Slide 5 21b

    Copyright 2003 Pearson Education, Inc. publishing as Benjamin Cummings

    Figure 5.7

  • Bones of the Skull

    Slide 5.22Copyright 2003 Pearson Education, Inc. publishing as Benjamin Cummings

    Figure 5.11

  • Human Skull, Superior View

    Slide 5.23Copyright 2003 Pearson Education, Inc. publishing as Benjamin Cummings

    Figure 5.8

  • Human Skull, Inferior View

    Slide 5.24Copyright 2003 Pearson Education, Inc. publishing as Benjamin Cummings

    Figure 5.9

  • The Hyoid Bone

    Slide 5.26Copyright 2003 Pearson Education, Inc. publishing as Benjamin Cummings

    The only bone that does not articulate with another bone

    Serves as a moveable base for the tongue

    Figure 5.12

  • The Vertebral Column

    Slide 5.28Copyright 2003 Pearson Education, Inc. publishing as Benjamin Cummings

    Vertebrae separated by intervertebral discs

    The spine has a normal curvature

    Each vertebrae is given a name according to its location Figure 5.14

  • Structure of a Typical Vertebrae

    Slide 5.29Copyright 2003 Pearson Education, Inc. publishing as Benjamin Cummings

    Figure 5.16

  • The Bony Thorax

    Slide 5 31a

    Copyright 2003 Pearson Education, Inc. publishing as Benjamin Cummings

    Forms a cage to protect major organs

    Figure 5.19a

  • The Bony Thorax

    Slide 5 31b

    Copyright 2003 Pearson Education, Inc. publishing as Benjamin Cummings

    Made-up of three parts

    Sternum

    Ribs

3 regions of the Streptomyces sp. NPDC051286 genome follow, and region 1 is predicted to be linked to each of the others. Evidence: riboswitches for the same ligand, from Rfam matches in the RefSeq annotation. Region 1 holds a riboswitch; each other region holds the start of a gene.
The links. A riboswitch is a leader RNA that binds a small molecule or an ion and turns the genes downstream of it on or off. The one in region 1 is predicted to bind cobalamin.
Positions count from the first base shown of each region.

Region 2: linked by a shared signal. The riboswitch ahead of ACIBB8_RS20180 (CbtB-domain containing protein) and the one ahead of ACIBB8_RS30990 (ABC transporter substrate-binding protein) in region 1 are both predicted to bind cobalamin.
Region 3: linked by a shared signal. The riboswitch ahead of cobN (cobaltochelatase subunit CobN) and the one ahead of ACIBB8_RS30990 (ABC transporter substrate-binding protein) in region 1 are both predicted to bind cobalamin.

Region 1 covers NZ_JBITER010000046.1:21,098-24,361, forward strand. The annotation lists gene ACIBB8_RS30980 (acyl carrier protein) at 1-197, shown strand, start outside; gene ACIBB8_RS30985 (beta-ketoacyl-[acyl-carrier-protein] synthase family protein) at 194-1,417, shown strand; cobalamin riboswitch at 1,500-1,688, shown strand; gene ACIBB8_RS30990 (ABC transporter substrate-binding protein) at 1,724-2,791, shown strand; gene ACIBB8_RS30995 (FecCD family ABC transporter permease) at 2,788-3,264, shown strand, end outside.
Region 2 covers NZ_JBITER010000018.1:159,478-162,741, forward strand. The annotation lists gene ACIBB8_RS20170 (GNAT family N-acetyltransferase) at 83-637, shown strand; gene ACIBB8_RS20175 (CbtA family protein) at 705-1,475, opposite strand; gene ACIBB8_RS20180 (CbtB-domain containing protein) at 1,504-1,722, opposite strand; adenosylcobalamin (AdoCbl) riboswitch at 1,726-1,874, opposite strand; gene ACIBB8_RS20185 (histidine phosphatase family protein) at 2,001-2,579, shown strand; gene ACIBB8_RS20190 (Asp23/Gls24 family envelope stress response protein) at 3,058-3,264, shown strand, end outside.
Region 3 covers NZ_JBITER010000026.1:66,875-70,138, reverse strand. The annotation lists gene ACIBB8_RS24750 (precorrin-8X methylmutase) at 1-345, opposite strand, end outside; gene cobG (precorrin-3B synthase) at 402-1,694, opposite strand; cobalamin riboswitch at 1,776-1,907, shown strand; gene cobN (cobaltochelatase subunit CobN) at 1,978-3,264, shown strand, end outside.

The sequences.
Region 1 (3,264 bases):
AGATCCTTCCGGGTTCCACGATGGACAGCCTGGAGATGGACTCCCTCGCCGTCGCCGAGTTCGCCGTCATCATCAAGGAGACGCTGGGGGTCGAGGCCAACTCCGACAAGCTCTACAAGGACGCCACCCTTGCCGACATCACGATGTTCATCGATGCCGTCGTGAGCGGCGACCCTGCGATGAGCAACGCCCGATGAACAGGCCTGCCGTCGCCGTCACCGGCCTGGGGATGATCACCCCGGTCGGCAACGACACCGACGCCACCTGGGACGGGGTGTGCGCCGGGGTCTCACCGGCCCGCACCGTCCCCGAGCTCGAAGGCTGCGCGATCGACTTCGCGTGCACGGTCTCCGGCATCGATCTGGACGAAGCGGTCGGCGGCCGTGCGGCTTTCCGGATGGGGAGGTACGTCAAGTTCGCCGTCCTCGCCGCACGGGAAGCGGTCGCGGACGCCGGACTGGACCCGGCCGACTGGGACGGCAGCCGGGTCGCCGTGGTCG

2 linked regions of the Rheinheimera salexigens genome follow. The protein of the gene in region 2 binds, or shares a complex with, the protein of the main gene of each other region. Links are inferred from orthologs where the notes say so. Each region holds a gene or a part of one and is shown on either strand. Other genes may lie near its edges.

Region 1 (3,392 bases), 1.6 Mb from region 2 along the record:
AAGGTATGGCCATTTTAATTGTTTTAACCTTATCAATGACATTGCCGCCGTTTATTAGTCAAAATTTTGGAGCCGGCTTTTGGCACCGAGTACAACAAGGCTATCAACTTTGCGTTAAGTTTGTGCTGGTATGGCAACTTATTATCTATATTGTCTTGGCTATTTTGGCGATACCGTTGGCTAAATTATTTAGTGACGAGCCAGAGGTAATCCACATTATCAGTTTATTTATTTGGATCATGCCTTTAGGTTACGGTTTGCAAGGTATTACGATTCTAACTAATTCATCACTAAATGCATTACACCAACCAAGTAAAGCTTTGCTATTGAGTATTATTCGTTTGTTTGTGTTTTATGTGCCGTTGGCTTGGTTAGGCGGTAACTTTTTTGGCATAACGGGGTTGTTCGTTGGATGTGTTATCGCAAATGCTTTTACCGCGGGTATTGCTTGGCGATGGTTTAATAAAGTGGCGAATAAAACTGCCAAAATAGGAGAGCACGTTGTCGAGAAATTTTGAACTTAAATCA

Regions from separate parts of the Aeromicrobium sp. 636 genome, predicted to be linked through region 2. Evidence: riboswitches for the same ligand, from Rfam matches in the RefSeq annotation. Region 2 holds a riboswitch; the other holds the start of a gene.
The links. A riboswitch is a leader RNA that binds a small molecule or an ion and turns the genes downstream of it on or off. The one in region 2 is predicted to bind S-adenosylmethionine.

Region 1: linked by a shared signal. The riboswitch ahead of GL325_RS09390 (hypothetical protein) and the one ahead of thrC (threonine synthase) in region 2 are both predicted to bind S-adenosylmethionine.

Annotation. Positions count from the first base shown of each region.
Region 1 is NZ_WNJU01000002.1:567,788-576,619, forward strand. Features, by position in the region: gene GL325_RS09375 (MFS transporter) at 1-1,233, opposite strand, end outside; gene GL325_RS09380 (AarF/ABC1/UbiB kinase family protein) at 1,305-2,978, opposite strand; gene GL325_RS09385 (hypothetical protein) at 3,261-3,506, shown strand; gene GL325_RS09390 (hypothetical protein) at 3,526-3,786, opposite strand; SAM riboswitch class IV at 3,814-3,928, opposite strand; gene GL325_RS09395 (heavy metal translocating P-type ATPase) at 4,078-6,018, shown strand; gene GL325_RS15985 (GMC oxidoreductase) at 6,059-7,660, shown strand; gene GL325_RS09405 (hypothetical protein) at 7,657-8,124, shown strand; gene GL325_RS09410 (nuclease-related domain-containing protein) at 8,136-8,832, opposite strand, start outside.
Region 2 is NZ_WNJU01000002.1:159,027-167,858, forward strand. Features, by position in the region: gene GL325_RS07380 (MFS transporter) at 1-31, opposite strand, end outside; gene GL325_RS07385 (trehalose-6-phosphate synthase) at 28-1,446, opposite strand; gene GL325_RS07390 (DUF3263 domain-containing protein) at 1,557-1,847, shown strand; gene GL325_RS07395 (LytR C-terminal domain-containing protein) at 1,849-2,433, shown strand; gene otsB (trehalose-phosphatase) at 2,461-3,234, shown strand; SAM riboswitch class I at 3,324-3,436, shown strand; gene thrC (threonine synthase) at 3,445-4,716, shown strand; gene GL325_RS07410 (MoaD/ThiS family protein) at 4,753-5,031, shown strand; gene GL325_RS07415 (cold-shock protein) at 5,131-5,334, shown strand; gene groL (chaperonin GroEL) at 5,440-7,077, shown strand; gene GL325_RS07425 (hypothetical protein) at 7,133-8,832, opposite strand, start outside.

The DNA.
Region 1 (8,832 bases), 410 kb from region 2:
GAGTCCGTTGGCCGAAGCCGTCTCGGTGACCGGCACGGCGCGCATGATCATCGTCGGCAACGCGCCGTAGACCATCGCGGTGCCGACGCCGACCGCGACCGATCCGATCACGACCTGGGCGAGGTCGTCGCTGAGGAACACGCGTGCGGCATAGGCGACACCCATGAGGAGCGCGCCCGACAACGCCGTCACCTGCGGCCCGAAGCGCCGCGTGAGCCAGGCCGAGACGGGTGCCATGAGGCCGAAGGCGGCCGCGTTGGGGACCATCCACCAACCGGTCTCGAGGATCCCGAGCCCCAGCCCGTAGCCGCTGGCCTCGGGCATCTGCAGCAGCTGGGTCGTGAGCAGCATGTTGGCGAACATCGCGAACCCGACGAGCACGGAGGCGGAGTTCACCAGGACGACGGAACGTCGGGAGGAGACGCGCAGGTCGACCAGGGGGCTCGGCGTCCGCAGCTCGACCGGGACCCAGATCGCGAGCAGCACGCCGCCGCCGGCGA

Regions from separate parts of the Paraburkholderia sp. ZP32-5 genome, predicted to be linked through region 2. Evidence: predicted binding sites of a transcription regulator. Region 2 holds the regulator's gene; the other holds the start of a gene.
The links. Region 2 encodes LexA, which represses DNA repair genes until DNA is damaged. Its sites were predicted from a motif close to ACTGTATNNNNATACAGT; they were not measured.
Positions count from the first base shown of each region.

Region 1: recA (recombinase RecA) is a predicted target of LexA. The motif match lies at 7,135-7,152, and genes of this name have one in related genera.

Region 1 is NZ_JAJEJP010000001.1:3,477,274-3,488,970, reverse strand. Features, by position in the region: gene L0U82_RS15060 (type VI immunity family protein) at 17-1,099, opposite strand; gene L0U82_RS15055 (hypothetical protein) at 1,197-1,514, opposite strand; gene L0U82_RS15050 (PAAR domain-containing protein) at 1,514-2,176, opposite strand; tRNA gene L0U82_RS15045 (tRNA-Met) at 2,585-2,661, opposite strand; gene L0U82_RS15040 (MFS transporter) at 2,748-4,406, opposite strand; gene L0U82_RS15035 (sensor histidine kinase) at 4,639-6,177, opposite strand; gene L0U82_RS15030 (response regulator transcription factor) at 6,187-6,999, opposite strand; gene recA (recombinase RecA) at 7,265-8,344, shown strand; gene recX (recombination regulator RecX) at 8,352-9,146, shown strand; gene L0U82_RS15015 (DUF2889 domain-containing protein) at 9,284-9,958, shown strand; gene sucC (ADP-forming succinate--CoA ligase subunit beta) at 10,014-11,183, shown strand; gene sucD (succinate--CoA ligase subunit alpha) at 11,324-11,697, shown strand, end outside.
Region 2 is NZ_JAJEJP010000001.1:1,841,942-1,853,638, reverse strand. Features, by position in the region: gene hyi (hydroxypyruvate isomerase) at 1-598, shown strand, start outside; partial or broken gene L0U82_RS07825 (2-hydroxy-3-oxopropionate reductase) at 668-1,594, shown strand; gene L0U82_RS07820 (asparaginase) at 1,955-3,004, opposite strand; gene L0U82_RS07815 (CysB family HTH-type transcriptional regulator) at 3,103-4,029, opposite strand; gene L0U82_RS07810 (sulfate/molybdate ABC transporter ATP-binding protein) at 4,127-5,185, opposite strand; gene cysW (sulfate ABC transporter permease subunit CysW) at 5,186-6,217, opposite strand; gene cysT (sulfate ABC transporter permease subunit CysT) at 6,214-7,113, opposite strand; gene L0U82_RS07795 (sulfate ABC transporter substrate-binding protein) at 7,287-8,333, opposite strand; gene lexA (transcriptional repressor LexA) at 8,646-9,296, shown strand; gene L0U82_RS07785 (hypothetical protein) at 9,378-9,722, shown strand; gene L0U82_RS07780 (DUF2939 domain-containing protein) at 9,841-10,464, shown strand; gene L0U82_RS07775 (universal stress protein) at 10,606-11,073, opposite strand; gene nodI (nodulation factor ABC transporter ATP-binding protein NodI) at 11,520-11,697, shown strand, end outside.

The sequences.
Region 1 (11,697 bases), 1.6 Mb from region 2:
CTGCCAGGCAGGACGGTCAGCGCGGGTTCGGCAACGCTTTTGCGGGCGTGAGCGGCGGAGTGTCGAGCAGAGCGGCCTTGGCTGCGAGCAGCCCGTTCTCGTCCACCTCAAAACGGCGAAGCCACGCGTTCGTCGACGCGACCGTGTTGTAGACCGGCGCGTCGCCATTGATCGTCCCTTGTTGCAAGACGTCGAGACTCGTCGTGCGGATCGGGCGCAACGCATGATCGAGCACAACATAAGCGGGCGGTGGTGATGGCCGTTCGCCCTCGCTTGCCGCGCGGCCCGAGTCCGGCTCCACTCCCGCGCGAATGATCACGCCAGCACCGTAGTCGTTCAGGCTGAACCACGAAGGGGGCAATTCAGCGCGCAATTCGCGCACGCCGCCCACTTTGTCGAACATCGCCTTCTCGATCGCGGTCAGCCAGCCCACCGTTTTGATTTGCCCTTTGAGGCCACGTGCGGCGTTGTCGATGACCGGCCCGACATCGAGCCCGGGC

Thoracic vertebrae

    Figure 5.19a

  • Joints

    Slide 5.43Copyright 2003 Pearson Education, Inc. publishing as Benjamin Cummings

    Articulations of bones

    Functions of joints

    Hold bones together

    Allow for mobility

    Ways joints are classified

    Functionally

    Structurally

  • Functional Classification of Joints

    Slide 5.44Copyright 2003 Pearson Education, Inc. publishing as Benjamin Cummings

    Synarthroses immovable joints

    Amphiarthroses slightly moveable joints

    Diarthroses freely moveable joints

  • Structural Classification of Joints

    Slide 5.45Copyright 2003 Pearson Education, Inc. publishing as Benjamin Cummings

    Fibrous joints

    Generally immovable

    Cartilaginous joints

    Immovable or slightly moveable

    Synovial joints

    Freely moveable

  • Fibrous Joints

    Slide 5.46Copyright 2003 Pearson Education, Inc. publishing as Benjamin Cummings

    Bones united by fibrous tissue synarthrosis or largely immovable.

    Figure 5.27d, e

  • Cartilaginous Joints mostly amphiarthrosis

    Slide 5.47Copyright 2003 Pearson Education, Inc. publishing as Benjamin Cummings

    Bones connected by cartilage

    Examples

    Pubic symphysis

    Intervertebral joints

    Figure 5.27b, c

  • Synovial Joints

    Slide 5.48Copyright 2003 Pearson Education, Inc. publishing as Benjamin Cummings

    Articulating bones are separated by a joint cavity

    Synovial fluid is found in the joint cavity

    Figure 5.27fh

  • Structures Associated with the Synovial Joint

    Slide 5.50Copyright 2003 Pearson Education, Inc. publishing as Benjamin Cummings

    Bursae flattened fibrous sacs Lined with synovial membranes

    Filled with synovial fluid

    Not actually part of the joint

    Tendon sheathElongated bursa that wraps around a tendon

  • The Synovial Joint

    Slide 5.51Copyright 2003 Pearson Education, Inc. publishing as Benjamin Cummings

    Figure 5.28

  • Types of Synovial Joints Based on Shape

    Slide 5 52a

    Copyright 2003 Pearson Education, Inc. publishing as Benjamin Cummings

    Figure 5.29ac

  • Types of Synovial Joints Based on Shape

    Slide 5 52b

    Copyright 2003 Pearson Education, Inc. publishing as Benjamin Cummings

    Figure 5.29df